System-wide Investigation of ErbB4 Reveals 19 Sites of Tyr Phosphorylation that Are Unusually Selective in Their Recruitment Properties

Program in Molecular and Cellular Biology, Harvard University, Cambridge, MA 02138, USA.
Chemistry & Biology (Impact Factor: 6.65). 09/2008; 15(8):808-17. DOI: 10.1016/j.chembiol.2008.07.006
Source: PubMed


The first three members of the ErbB family of receptor tyrosine kinases activate a wide variety of signaling pathways and are frequently misregulated in cancer. Much less is known about ErbB4. Here we use tandem mass spectrometry to identify 19 sites of tyrosine phosphorylation on ErbB4, and protein microarrays to quantify biophysical interactions between these sites and virtually every SH2 and PTB domain encoded in the human genome. Our unbiased approach highlighted several previously unrecognized interactions and led to the finding that ErbB4 can recruit and activate STAT1. At a systems level, we found that ErbB4 is much more selective than the other ErbB receptors. This suggests that ErbB4 may enable ErbB2 and ErbB3 to signal independently of EGFR under normal conditions, and provides a possible explanation for the protective properties of ErbB4 in cancer.

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    • "ErbB2 has no known ligand 21, and ErbB3 has greatly attenuated kinase activity relative to ErbB 1, 2, and 4 22, and thus these family members are thought to signal primarily in hetero-dimers. These distinct properties, as well as a variable set of downstream molecules that can attach to c-terminal phosphotyrosine docking sites 23 provide intricate networks of ligand/receptor/target combinations that are just beginning to be understood. "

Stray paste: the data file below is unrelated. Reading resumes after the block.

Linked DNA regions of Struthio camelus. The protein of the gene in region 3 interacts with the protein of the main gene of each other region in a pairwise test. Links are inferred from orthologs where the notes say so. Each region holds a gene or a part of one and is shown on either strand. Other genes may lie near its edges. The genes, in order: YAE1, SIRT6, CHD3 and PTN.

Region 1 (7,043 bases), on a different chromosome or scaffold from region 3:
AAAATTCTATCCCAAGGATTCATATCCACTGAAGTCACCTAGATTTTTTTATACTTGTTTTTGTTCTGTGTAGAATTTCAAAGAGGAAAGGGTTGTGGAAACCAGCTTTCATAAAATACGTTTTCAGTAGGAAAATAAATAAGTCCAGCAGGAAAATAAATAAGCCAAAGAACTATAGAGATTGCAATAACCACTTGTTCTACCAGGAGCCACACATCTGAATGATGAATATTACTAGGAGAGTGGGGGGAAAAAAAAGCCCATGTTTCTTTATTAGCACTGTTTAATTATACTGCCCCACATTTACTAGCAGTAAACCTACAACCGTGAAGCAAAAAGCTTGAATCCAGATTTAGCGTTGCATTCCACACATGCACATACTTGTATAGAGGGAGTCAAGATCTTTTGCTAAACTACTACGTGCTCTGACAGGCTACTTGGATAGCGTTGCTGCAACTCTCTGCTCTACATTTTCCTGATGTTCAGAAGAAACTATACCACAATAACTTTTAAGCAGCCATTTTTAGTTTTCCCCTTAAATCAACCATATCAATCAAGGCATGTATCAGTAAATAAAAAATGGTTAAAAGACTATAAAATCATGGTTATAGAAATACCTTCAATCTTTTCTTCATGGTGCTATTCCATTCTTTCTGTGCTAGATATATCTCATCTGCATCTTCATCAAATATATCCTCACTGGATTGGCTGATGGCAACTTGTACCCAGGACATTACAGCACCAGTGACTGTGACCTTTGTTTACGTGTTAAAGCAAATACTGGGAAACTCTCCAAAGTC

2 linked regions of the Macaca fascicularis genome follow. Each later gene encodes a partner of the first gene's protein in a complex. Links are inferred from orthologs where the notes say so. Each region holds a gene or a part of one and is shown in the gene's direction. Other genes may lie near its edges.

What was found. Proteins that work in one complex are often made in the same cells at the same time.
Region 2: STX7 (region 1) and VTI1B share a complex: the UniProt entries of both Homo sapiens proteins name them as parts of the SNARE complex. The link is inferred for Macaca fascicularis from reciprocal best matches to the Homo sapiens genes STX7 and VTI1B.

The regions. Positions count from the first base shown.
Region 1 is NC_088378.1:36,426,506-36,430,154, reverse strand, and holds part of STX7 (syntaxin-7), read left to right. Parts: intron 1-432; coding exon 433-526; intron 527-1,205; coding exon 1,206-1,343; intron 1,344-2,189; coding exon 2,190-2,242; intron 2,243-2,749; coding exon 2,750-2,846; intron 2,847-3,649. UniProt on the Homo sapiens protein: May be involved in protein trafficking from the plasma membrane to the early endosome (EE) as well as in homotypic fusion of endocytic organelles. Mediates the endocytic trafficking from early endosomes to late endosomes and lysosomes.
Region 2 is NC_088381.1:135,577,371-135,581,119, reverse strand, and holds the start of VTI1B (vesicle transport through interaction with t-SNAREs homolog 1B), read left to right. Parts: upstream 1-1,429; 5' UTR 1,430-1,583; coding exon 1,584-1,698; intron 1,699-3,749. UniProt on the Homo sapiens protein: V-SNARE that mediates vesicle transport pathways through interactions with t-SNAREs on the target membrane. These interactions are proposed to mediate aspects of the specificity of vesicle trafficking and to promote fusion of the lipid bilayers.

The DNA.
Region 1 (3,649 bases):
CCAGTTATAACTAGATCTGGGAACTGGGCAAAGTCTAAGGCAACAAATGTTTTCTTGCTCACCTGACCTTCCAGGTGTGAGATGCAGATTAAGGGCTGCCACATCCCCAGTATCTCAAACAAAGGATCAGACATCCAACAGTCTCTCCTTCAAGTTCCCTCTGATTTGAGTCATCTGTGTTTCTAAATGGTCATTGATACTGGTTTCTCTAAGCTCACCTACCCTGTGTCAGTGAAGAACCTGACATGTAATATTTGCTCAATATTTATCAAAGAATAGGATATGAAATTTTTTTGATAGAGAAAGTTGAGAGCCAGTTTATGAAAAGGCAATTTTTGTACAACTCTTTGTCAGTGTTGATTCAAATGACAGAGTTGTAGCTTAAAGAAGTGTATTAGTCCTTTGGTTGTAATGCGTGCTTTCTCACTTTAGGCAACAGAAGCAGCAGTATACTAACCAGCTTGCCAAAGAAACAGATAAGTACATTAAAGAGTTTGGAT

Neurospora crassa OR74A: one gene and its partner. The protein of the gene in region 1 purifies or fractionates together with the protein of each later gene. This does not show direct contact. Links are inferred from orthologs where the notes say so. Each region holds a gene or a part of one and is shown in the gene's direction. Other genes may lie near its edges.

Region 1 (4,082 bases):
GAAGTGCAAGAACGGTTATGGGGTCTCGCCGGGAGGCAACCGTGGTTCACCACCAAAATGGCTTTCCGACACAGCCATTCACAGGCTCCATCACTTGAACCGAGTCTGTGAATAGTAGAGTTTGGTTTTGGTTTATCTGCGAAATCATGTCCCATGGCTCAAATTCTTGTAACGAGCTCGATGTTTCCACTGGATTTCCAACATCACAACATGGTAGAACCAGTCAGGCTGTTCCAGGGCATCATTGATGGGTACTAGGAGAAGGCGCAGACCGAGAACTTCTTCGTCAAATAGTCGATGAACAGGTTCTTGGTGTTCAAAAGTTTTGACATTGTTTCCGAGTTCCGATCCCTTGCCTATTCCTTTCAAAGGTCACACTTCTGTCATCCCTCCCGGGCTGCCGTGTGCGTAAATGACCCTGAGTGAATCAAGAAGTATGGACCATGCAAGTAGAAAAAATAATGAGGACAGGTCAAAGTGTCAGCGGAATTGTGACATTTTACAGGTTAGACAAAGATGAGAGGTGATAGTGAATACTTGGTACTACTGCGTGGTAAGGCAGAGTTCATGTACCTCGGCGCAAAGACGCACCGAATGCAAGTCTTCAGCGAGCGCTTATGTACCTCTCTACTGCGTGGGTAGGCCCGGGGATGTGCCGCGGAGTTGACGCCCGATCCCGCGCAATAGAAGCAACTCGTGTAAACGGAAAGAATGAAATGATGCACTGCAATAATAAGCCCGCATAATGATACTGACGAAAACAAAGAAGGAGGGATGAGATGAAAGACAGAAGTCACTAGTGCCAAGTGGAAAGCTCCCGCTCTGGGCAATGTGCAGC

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    • "Similar to the SH2 domain, PTB domains may bind tyrosine phosphorylation sites in cellular proteins. Proteomic studies have revealed that the two domain families may in fact target overlapping pTyr sites with micromolar affinities [57-59,113]. However, unlike SH2 domains, the specificity of a PTB domain is primarily focused towards amino acids N-terminal to the pTyr residue in a peptide, most commonly in an NPXpY or NPXY sequence motif [114]. "
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